Seeds were sown (have I mentioned how cool it is working with Chronicle?) and now I’m seeing tiny green leaves breaking the loamy surface.
Over the past several weeks I’ve identified elements of what, to me, would make up a satisfying Writers Colony, a summer boot camp for the writer who wants to complete a project or two. We’ve touched on the obvious importance of reading and writing, and on more subtle helps from meditation. We’ve looked at writing supports such as physical exercise and hearing other writers talk about their craft.
In addition to these, I recommend field trips to stimulate your brain. Not just your field work, but what Julia Cameron famously calls Artist Dates. You might poke around the shabby antique store in your neighborhood, or get a meal at a hot-dog stand shaped like an orange, or visit the bowling alley. Art museums and galleries, of course! This summer I went beachcombing in North Carolina’s Outer banks. Over several mornings I realized that gathering and sorting shells can become a profoundly insightful editing process, a metaphor learned through my hands and eyes that will inform my future work.
I also mentioned arts and crafts in my first post. Don’t confine yourself to the page, the screen, the black ant trail of letters marching ever onward. Make room for fun, mess, and possibility. If you have any art materials, unearth them and make a space for them. Schedule a late afternoon, or maybe an early morning. You have no art materials? String penne noodles on a length of dental floss and wear it. Or take a page from your newspaper and scribble on it, blacking out all but some random words. Gardening is good, as are origami and sketching. We are experimenting with new ways of seeing.
As I wrap up this series, I look at my two huge writing projects (one, the extroverted task of setting up a publicity strategy for The Wedding Officiant’s Guide, and the other very introspective task of figuring out how to tell the story of the next book) and I am glad to see that I accomplished something; I’ve chipped away at the mountains.
Accountability really helped. My friend, Jennifer, patiently accepts an e-mail from me every Friday afternoon that lists all the micro-actions I took that week. Jennifer is under no obligation to even read what I send. I keep a sticky note on my desktop, add to my list every time I do something, and start the list fresh on Saturday. Somehow this is the accountability that I need.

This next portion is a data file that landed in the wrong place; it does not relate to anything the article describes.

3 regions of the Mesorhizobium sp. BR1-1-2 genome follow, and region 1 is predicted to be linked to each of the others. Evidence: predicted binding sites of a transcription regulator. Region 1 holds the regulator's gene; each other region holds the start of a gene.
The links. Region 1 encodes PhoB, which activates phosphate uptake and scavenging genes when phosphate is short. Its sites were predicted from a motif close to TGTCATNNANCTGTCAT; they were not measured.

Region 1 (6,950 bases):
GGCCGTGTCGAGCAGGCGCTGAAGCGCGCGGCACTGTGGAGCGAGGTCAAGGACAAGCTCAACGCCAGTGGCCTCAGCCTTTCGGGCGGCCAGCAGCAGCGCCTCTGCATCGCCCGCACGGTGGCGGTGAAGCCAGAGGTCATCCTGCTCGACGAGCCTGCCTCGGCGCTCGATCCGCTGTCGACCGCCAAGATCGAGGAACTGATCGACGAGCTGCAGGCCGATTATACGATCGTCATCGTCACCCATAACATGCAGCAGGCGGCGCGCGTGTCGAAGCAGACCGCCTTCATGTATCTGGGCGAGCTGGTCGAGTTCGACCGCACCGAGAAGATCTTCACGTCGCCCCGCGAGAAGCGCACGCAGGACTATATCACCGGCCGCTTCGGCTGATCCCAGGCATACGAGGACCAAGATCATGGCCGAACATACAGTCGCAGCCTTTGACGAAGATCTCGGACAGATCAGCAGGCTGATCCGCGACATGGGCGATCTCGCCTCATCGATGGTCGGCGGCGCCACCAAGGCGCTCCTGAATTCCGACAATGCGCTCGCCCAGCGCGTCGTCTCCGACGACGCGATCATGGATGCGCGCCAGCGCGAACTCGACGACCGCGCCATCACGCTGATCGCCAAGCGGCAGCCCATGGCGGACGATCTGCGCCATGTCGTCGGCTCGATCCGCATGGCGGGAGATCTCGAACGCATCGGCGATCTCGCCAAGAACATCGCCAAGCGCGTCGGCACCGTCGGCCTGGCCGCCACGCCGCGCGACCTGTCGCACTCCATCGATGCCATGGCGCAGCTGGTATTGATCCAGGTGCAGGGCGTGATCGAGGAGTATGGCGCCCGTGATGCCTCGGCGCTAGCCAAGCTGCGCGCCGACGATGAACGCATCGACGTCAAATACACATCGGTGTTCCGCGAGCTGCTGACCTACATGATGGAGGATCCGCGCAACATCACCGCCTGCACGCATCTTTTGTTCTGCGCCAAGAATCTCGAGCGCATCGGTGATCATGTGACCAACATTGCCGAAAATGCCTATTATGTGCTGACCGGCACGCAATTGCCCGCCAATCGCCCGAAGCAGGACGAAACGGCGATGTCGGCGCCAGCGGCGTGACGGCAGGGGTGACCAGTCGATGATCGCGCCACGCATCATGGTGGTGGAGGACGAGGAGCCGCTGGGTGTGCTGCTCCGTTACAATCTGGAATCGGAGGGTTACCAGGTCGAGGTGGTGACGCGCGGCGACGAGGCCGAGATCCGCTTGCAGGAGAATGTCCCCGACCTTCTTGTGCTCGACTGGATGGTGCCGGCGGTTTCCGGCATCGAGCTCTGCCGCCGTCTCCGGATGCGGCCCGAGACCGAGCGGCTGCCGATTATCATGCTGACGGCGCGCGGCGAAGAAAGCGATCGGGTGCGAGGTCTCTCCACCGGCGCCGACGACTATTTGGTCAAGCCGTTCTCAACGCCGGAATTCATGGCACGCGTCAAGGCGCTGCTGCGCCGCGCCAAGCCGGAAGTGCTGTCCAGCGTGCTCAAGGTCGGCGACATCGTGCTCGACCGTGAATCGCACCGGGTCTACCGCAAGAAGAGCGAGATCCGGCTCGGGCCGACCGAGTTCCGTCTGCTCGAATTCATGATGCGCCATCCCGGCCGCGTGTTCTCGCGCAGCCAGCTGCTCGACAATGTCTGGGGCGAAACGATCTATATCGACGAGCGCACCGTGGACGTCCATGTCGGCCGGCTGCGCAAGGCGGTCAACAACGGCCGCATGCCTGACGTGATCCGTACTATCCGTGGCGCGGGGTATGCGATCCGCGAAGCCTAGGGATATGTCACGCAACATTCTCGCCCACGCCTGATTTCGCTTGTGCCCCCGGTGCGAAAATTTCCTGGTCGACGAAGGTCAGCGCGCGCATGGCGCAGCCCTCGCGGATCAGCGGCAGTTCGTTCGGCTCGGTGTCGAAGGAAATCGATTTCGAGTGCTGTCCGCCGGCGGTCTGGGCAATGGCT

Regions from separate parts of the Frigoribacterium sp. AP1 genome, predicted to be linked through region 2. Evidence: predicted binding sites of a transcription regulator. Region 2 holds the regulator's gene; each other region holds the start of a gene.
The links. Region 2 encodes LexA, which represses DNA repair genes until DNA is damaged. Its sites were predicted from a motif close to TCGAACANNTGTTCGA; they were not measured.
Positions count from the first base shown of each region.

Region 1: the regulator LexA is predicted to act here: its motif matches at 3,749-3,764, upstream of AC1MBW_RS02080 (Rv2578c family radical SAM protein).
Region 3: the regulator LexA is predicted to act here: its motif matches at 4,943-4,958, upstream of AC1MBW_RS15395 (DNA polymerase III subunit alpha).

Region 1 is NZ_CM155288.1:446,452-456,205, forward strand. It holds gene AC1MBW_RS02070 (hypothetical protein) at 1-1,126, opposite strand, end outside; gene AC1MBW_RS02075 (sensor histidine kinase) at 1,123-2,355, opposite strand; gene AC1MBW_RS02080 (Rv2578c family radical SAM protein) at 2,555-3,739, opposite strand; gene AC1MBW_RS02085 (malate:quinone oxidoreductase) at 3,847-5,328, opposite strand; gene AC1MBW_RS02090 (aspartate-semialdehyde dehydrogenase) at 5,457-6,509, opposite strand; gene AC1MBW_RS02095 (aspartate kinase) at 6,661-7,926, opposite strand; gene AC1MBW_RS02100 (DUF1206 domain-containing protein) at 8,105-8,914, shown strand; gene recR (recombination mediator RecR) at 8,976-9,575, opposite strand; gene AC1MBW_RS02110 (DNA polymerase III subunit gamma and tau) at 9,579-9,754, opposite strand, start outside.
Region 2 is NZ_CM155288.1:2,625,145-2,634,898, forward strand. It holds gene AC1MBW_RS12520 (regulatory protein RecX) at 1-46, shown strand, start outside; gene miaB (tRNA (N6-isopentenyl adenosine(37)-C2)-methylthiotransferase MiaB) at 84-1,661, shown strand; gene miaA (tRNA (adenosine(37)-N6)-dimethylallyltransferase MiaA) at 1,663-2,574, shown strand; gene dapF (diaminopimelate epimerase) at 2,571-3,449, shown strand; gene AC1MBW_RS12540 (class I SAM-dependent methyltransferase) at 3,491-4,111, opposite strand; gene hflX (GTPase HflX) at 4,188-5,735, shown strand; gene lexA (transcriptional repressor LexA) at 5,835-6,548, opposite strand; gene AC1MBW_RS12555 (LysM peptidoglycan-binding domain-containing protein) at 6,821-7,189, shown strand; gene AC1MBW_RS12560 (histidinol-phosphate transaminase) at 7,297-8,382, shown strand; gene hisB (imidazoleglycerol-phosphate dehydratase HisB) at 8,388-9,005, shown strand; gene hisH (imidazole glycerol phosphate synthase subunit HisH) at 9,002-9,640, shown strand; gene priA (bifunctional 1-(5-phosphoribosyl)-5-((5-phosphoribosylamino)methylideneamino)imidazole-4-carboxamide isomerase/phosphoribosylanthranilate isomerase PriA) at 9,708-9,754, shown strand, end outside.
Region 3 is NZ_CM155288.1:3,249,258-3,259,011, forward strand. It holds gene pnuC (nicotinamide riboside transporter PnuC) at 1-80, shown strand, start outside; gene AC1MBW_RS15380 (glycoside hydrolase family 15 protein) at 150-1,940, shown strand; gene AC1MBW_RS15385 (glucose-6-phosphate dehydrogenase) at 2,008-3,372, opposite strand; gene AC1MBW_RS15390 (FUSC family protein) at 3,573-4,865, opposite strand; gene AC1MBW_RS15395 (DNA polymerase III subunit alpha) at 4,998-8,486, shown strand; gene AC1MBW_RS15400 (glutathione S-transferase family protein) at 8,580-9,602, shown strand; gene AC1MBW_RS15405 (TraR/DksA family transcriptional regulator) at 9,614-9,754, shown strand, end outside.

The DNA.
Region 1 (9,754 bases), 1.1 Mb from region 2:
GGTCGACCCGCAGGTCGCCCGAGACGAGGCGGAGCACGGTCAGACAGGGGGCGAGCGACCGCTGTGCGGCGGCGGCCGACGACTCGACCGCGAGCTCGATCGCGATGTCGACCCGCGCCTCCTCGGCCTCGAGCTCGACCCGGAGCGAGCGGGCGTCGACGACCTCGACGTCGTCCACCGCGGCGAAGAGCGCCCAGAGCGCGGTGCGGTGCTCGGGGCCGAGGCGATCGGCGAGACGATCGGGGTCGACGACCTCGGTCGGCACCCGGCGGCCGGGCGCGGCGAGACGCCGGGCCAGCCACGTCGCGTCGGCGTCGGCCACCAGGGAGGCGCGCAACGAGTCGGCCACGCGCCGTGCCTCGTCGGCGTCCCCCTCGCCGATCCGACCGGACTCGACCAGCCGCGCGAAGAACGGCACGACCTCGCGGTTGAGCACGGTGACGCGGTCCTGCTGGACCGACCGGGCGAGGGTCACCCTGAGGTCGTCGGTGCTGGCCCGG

Have you heard the term “Bookending”? Suppose you have a task you really don’t want to face, for whatever reason. Work it out with a friend that you will call them just before the task and again just after the task. You don’t need to talk much—just check in. It really helps!
Accountability requires some form of community. Ultimately, community is what differentiates a writing retreat from a session at a writing colony. Where is your community? If you don't already have it, you might find some in a writing class, a writing MFA program, a poetry group, a writer's club, a coach, or in multiple online writing spheres.
I hope this Summer Writers Colony series entertained you, and in some way helped your own process. I expect to be called away from the laptop shortly as twin babies make their debut in my family. When I get back, I’ll write about weddings and my experience with publishing The Wedding Officiant’s Guide, as well as some thoughts arising from my spiritual studies.
What writing tasks did you work on this summer?
Earlier this year, I had the honor of officiating at the wedding between a dear friend and colleague, Alison Hotchkiss, and her fiance, Markus Rinderknecht. Everything about that wedding was heartfelt, intimate, and completely romantic.
I met Alison years ago while tagging along to my father's weddings. We have worked together on several occasions. She creates breathtaking events. She is a generous and very brightly shining soul who has managed an incredibly busy business as a destination wedding and events planner. In addition to that, and a good deal of travel, Alison wrote two books that have been extremely helpful to wedding couples: Destination Wedding Planner: The Ultimate Guide to Planning a Wedding from Afar; and All the Essentials Wedding Planner: The Ultimate Tool for Organizing Your Big Day (shown here).
Alison is also one of my fairy godmothers. In early 2012, I met her for a latte at the Caffe Trieste in San Francisco's North Beach. I hesitantly outlined an idea for a book, and not only did she encourage me, but she also insisted I write up the idea which she would share with her editor at Chronicle Books. That conversation changed the course of my life.
A couple of weeks ago, Alison Events production manager Shira Savada, who also knows a whole lot about weddings, kindly interviewed me. Here is my interview on the Alison Events web site, as well as some tips about making your wedding uniquely yours.
Thank you, Ms. Rinderknecht and Ms. Savada!
Here are some thoughts about weddings, writing, and the world. Enjoy.